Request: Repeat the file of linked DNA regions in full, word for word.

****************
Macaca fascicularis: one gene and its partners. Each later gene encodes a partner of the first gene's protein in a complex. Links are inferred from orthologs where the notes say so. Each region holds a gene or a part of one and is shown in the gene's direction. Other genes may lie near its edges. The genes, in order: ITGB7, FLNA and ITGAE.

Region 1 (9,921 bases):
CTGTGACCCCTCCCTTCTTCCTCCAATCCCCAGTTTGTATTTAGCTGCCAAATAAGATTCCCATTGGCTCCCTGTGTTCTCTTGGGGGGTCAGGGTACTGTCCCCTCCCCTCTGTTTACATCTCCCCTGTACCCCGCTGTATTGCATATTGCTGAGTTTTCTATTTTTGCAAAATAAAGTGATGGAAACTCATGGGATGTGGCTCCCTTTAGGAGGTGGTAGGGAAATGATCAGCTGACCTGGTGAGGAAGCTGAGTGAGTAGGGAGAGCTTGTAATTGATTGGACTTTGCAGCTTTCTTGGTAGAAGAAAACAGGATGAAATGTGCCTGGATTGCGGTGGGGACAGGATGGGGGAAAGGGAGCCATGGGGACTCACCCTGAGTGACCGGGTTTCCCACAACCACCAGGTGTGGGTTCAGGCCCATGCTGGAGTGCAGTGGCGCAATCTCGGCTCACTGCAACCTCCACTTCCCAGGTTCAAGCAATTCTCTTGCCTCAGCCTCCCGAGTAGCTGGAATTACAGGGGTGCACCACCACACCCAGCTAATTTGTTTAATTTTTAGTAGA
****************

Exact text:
Macaca fascicularis: one gene and its partners. Each later gene encodes a partner of the first gene's protein in a complex. Links are inferred from orthologs where the notes say so. Each region holds a gene or a part of one and is shown in the gene's direction. Other genes may lie near its edges. The genes, in order: ITGB7, FLNA and ITGAE.

Region 1 (9,921 bases):
CTGTGACCCCTCCCTTCTTCCTCCAATCCCCAGTTTGTATTTAGCTGCCAAATAAGATTCCCATTGGCTCCCTGTGTTCTCTTGGGGGGTCAGGGTACTGTCCCCTCCCCTCTGTTTACATCTCCCCTGTACCCCGCTGTATTGCATATTGCTGAGTTTTCTATTTTTGCAAAATAAAGTGATGGAAACTCATGGGATGTGGCTCCCTTTAGGAGGTGGTAGGGAAATGATCAGCTGACCTGGTGAGGAAGCTGAGTGAGTAGGGAGAGCTTGTAATTGATTGGACTTTGCAGCTTTCTTGGTAGAAGAAAACAGGATGAAATGTGCCTGGATTGCGGTGGGGACAGGATGGGGGAAAGGGAGCCATGGGGACTCACCCTGAGTGACCGGGTTTCCCACAACCACCAGGTGTGGGTTCAGGCCCATGCTGGAGTGCAGTGGCGCAATCTCGGCTCACTGCAACCTCCACTTCCCAGGTTCAAGCAATTCTCTTGCCTCAGCCTCCCGAGTAGCTGGAATTACAGGGGTGCACCACCACACCCAGCTAATTTGTTTAATTTTTAGTAGA